WRAPUP 3-Argentina vows to service debt despite new legal blow

Mon Jun 16, 2014 11:37pm EDT

(Adds quotes from Argentine president's speech)

By Lawrence Hurley and Sarah Marsh

WASHINGTON/BUENOS AIRES, June 16 (Reuters) - President Cristina Fernandez vowed on Monday to find a way to service Argentina's restructured debt despite suffering a major setback in a long legal battle against "holdout" investors that pushed the country closer to a new default.

Hours after the U.S. Supreme Court refused to hear an Argentine appeal aimed at staving off a default, a defiant Fernandez slammed U.S. courts for repeatedly ruling against her government.

She also said Argentina was the victim of "extortion" by holdouts who refused to join debt restructuring deals since the catastrophic 2001-02 default on $100 billion of sovereign debt.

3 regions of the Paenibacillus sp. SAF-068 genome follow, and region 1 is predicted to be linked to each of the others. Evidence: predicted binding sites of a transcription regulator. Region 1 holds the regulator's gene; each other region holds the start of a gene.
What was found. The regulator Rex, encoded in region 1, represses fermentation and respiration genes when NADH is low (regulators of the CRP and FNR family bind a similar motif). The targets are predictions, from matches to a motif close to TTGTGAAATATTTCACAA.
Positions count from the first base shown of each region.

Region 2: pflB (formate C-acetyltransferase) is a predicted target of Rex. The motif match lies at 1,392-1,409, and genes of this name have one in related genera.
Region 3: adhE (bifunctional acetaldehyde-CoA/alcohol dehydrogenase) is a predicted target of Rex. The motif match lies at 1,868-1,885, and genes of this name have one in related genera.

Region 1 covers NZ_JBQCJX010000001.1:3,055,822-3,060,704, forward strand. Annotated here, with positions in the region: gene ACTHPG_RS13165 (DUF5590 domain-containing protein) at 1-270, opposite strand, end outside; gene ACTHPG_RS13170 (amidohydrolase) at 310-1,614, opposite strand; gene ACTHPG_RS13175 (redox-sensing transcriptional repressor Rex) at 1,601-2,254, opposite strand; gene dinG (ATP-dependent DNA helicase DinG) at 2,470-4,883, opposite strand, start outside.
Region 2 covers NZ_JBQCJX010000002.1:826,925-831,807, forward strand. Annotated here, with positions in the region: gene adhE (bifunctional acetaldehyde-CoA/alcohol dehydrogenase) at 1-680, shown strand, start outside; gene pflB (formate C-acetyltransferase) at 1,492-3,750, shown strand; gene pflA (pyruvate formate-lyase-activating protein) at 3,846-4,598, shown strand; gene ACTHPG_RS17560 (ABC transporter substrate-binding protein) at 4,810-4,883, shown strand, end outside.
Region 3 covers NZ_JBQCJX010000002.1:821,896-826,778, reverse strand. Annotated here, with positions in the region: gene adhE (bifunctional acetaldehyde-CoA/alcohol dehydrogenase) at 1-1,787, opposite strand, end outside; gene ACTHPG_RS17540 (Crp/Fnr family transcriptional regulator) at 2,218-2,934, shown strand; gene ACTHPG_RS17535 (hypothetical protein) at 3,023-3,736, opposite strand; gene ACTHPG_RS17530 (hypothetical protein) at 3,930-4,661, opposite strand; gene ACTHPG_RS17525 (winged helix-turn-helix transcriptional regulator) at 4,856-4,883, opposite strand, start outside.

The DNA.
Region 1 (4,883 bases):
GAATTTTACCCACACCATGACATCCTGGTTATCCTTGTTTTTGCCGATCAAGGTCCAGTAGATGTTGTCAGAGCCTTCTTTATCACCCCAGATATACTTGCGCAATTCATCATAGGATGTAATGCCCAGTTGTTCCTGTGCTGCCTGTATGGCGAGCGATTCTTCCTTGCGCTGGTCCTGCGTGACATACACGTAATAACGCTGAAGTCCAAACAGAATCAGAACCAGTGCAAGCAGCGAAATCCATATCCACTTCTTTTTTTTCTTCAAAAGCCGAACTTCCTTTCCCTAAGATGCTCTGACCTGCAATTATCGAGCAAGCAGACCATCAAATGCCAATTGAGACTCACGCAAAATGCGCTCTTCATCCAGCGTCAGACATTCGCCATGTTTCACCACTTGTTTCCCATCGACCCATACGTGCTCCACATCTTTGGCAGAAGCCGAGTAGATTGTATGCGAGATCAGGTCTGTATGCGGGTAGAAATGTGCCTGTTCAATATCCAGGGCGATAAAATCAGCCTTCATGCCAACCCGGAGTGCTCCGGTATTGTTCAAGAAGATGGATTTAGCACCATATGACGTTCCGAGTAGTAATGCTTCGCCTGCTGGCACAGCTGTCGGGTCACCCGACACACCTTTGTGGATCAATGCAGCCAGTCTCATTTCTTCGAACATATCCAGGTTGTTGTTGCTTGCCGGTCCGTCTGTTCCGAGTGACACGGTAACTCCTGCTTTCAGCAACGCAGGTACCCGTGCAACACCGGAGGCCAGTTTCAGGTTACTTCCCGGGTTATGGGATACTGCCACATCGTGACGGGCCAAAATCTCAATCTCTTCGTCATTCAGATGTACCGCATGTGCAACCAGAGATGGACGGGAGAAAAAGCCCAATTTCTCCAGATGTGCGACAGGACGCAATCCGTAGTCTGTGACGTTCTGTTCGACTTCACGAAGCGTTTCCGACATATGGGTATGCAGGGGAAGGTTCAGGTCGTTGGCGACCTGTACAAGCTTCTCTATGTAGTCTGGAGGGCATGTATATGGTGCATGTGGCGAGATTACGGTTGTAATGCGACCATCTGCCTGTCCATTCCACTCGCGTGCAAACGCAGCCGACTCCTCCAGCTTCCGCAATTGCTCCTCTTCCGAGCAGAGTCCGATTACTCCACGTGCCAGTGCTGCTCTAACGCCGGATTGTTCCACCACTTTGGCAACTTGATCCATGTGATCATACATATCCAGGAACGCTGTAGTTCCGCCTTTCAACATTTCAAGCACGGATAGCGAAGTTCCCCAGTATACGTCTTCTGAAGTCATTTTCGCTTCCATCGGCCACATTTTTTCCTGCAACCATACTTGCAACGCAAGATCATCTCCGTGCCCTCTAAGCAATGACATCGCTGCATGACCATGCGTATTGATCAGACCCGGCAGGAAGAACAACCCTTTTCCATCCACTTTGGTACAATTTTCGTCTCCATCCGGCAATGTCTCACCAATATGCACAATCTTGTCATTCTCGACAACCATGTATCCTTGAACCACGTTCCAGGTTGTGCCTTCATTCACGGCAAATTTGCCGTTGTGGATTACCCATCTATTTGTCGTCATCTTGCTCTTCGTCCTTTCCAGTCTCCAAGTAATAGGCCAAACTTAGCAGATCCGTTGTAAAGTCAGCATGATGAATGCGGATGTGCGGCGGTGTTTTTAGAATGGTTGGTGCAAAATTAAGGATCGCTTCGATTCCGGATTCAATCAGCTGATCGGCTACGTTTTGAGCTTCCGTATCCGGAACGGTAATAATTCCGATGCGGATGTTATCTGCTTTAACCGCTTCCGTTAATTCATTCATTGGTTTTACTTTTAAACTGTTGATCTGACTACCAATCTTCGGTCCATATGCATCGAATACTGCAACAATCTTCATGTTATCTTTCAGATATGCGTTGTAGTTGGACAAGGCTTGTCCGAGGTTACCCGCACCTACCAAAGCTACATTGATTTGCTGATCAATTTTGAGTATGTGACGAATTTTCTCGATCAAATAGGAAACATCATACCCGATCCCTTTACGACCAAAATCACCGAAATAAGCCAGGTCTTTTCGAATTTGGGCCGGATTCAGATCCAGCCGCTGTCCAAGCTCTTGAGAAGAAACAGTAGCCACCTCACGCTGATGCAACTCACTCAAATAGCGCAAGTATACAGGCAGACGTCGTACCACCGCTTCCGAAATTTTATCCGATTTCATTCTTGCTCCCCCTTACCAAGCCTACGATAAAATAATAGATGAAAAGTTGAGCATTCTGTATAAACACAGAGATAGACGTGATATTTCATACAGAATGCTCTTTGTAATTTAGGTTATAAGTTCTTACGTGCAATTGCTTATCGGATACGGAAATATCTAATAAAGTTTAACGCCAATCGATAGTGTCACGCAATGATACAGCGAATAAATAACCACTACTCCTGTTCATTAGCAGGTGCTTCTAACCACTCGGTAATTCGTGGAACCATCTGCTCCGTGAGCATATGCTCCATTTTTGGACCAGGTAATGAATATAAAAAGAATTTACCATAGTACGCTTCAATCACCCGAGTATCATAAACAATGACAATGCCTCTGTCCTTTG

But Fernandez said she was still open to negotiations and insisted she would continue to pay the more than 90 percent of creditors who accepted a renegotiation of the defaulted debt.

"Argentina will fulfill its obligations and it will not default on its restructured debt," she said in a televised speech.

She gave no details on how it would manage that, however, saying only that she had told her economy minister to set up "all the tools needed to make the payment to those who trusted in Argentina."

The Supreme Court's unexpected refusal to hear Argentina's appeal left intact lower court rulings that ordered it to pay holdout hedge funds $1.33 billion.

Argentina has so far refused to pay the holdout investors unless they also agree to a restructuring of the debt.

If it sticks to that position, U.S. District Judge Thomas Griesa could prevent payment to exchange bondholders even though the country is able and willing to service that debt.

That could result in a default by June 30, when payments are due on discount bonds under U.S. jurisdiction.